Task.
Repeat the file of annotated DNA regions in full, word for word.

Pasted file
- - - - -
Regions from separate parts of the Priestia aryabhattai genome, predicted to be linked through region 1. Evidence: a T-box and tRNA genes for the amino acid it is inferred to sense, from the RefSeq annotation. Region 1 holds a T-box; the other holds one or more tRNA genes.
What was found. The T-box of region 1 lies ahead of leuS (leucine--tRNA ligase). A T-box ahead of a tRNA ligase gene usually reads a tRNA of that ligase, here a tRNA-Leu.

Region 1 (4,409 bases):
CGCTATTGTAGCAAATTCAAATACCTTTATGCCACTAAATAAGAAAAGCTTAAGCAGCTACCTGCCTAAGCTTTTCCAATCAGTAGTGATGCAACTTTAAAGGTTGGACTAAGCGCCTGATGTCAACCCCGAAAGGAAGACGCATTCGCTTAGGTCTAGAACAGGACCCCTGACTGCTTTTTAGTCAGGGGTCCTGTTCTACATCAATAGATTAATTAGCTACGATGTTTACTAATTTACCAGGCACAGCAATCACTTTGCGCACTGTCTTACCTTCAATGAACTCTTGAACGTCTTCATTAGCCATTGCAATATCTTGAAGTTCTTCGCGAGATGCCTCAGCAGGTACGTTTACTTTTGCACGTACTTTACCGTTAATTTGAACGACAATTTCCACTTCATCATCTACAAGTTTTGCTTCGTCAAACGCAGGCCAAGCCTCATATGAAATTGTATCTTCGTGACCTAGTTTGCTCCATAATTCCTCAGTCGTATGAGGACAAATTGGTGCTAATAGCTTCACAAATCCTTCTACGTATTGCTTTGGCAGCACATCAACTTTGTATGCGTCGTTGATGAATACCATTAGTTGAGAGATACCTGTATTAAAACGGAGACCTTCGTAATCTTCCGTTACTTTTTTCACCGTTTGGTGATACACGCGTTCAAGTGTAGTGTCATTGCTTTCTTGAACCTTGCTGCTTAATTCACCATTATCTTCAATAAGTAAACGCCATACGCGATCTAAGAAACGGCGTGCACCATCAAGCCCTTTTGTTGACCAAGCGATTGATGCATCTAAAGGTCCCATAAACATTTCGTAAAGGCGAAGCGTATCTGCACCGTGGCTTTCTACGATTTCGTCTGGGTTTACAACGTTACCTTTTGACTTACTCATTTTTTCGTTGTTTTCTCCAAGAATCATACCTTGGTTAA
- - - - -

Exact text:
Regions from separate parts of the Priestia aryabhattai genome, predicted to be linked through region 1. Evidence: a T-box and tRNA genes for the amino acid it is inferred to sense, from the RefSeq annotation. Region 1 holds a T-box; the other holds one or more tRNA genes.
What was found. The T-box of region 1 lies ahead of leuS (leucine--tRNA ligase). A T-box ahead of a tRNA ligase gene usually reads a tRNA of that ligase, here a tRNA-Leu.

Region 1 (4,409 bases):
CGCTATTGTAGCAAATTCAAATACCTTTATGCCACTAAATAAGAAAAGCTTAAGCAGCTACCTGCCTAAGCTTTTCCAATCAGTAGTGATGCAACTTTAAAGGTTGGACTAAGCGCCTGATGTCAACCCCGAAAGGAAGACGCATTCGCTTAGGTCTAGAACAGGACCCCTGACTGCTTTTTAGTCAGGGGTCCTGTTCTACATCAATAGATTAATTAGCTACGATGTTTACTAATTTACCAGGCACAGCAATCACTTTGCGCACTGTCTTACCTTCAATGAACTCTTGAACGTCTTCATTAGCCATTGCAATATCTTGAAGTTCTTCGCGAGATGCCTCAGCAGGTACGTTTACTTTTGCACGTACTTTACCGTTAATTTGAACGACAATTTCCACTTCATCATCTACAAGTTTTGCTTCGTCAAACGCAGGCCAAGCCTCATATGAAATTGTATCTTCGTGACCTAGTTTGCTCCATAATTCCTCAGTCGTATGAGGACAAATTGGTGCTAATAGCTTCACAAATCCTTCTACGTATTGCTTTGGCAGCACATCAACTTTGTATGCGTCGTTGATGAATACCATTAGTTGAGAGATACCTGTATTAAAACGGAGACCTTCGTAATCTTCCGTTACTTTTTTCACCGTTTGGTGATACACGCGTTCAAGTGTAGTGTCATTGCTTTCTTGAACCTTGCTGCTTAATTCACCATTATCTTCAATAAGTAAACGCCATACGCGATCTAAGAAACGGCGTGCACCATCAAGCCCTTTTGTTGACCAAGCGATTGATGCATCTAAAGGTCCCATAAACATTTCGTAAAGGCGAAGCGTATCTGCACCGTGGCTTTCTACGATTTCGTCTGGGTTTACAACGTTACCTTTTGACTTACTCATTTTTTCGTTGTTTTCTCCAAGAATCATACCTTGGTTAA